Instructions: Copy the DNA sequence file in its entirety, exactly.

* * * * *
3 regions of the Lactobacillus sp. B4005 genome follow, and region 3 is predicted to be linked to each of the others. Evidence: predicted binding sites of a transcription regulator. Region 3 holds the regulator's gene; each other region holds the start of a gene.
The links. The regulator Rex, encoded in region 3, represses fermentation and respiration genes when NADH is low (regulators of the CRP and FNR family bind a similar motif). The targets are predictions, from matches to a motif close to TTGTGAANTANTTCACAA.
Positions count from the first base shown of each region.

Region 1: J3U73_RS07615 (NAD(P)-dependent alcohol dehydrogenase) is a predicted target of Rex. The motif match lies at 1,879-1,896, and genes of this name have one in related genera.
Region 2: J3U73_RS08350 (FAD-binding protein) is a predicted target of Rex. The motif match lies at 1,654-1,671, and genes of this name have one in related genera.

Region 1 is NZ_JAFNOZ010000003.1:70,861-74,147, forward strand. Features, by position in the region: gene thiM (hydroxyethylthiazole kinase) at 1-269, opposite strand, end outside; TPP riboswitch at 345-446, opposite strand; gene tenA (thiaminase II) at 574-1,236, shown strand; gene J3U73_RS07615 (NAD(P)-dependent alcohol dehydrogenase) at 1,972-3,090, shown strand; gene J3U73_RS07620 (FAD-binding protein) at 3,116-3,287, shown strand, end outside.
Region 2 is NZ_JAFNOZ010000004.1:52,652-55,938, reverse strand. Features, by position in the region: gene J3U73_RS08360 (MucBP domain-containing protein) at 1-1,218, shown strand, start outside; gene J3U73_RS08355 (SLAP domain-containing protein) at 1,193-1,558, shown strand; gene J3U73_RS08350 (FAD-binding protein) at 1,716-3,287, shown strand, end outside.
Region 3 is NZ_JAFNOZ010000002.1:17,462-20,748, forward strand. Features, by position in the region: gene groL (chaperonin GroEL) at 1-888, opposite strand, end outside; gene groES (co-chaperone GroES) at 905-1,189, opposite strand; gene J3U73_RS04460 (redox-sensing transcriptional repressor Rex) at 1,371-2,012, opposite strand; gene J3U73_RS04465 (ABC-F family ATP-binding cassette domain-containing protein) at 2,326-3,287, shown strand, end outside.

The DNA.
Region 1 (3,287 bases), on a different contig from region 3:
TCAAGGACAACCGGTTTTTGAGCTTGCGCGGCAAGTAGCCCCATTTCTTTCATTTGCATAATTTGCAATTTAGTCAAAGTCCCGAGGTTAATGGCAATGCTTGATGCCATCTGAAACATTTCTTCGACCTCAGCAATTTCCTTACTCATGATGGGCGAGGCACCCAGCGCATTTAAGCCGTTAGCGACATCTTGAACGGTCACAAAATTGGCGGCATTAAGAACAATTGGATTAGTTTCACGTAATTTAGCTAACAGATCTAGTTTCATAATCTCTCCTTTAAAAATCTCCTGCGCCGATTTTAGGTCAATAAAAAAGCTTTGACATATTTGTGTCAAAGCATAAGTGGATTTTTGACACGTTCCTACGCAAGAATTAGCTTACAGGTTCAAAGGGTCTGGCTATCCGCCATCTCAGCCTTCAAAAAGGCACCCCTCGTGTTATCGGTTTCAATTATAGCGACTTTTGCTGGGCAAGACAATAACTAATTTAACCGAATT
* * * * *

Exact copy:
3 regions of the Lactobacillus sp. B4005 genome follow, and region 3 is predicted to be linked to each of the others. Evidence: predicted binding sites of a transcription regulator. Region 3 holds the regulator's gene; each other region holds the start of a gene.
The links. The regulator Rex, encoded in region 3, represses fermentation and respiration genes when NADH is low (regulators of the CRP and FNR family bind a similar motif). The targets are predictions, from matches to a motif close to TTGTGAANTANTTCACAA.
Positions count from the first base shown of each region.

Region 1: J3U73_RS07615 (NAD(P)-dependent alcohol dehydrogenase) is a predicted target of Rex. The motif match lies at 1,879-1,896, and genes of this name have one in related genera.
Region 2: J3U73_RS08350 (FAD-binding protein) is a predicted target of Rex. The motif match lies at 1,654-1,671, and genes of this name have one in related genera.

Region 1 is NZ_JAFNOZ010000003.1:70,861-74,147, forward strand. Features, by position in the region: gene thiM (hydroxyethylthiazole kinase) at 1-269, opposite strand, end outside; TPP riboswitch at 345-446, opposite strand; gene tenA (thiaminase II) at 574-1,236, shown strand; gene J3U73_RS07615 (NAD(P)-dependent alcohol dehydrogenase) at 1,972-3,090, shown strand; gene J3U73_RS07620 (FAD-binding protein) at 3,116-3,287, shown strand, end outside.
Region 2 is NZ_JAFNOZ010000004.1:52,652-55,938, reverse strand. Features, by position in the region: gene J3U73_RS08360 (MucBP domain-containing protein) at 1-1,218, shown strand, start outside; gene J3U73_RS08355 (SLAP domain-containing protein) at 1,193-1,558, shown strand; gene J3U73_RS08350 (FAD-binding protein) at 1,716-3,287, shown strand, end outside.
Region 3 is NZ_JAFNOZ010000002.1:17,462-20,748, forward strand. Features, by position in the region: gene groL (chaperonin GroEL) at 1-888, opposite strand, end outside; gene groES (co-chaperone GroES) at 905-1,189, opposite strand; gene J3U73_RS04460 (redox-sensing transcriptional repressor Rex) at 1,371-2,012, opposite strand; gene J3U73_RS04465 (ABC-F family ATP-binding cassette domain-containing protein) at 2,326-3,287, shown strand, end outside.

The DNA.
Region 1 (3,287 bases), on a different contig from region 3:
TCAAGGACAACCGGTTTTTGAGCTTGCGCGGCAAGTAGCCCCATTTCTTTCATTTGCATAATTTGCAATTTAGTCAAAGTCCCGAGGTTAATGGCAATGCTTGATGCCATCTGAAACATTTCTTCGACCTCAGCAATTTCCTTACTCATGATGGGCGAGGCACCCAGCGCATTTAAGCCGTTAGCGACATCTTGAACGGTCACAAAATTGGCGGCATTAAGAACAATTGGATTAGTTTCACGTAATTTAGCTAACAGATCTAGTTTCATAATCTCTCCTTTAAAAATCTCCTGCGCCGATTTTAGGTCAATAAAAAAGCTTTGACATATTTGTGTCAAAGCATAAGTGGATTTTTGACACGTTCCTACGCAAGAATTAGCTTACAGGTTCAAAGGGTCTGGCTATCCGCCATCTCAGCCTTCAAAAAGGCACCCCTCGTGTTATCGGTTTCAATTATAGCGACTTTTGCTGGGCAAGACAATAACTAATTTAACCGAATT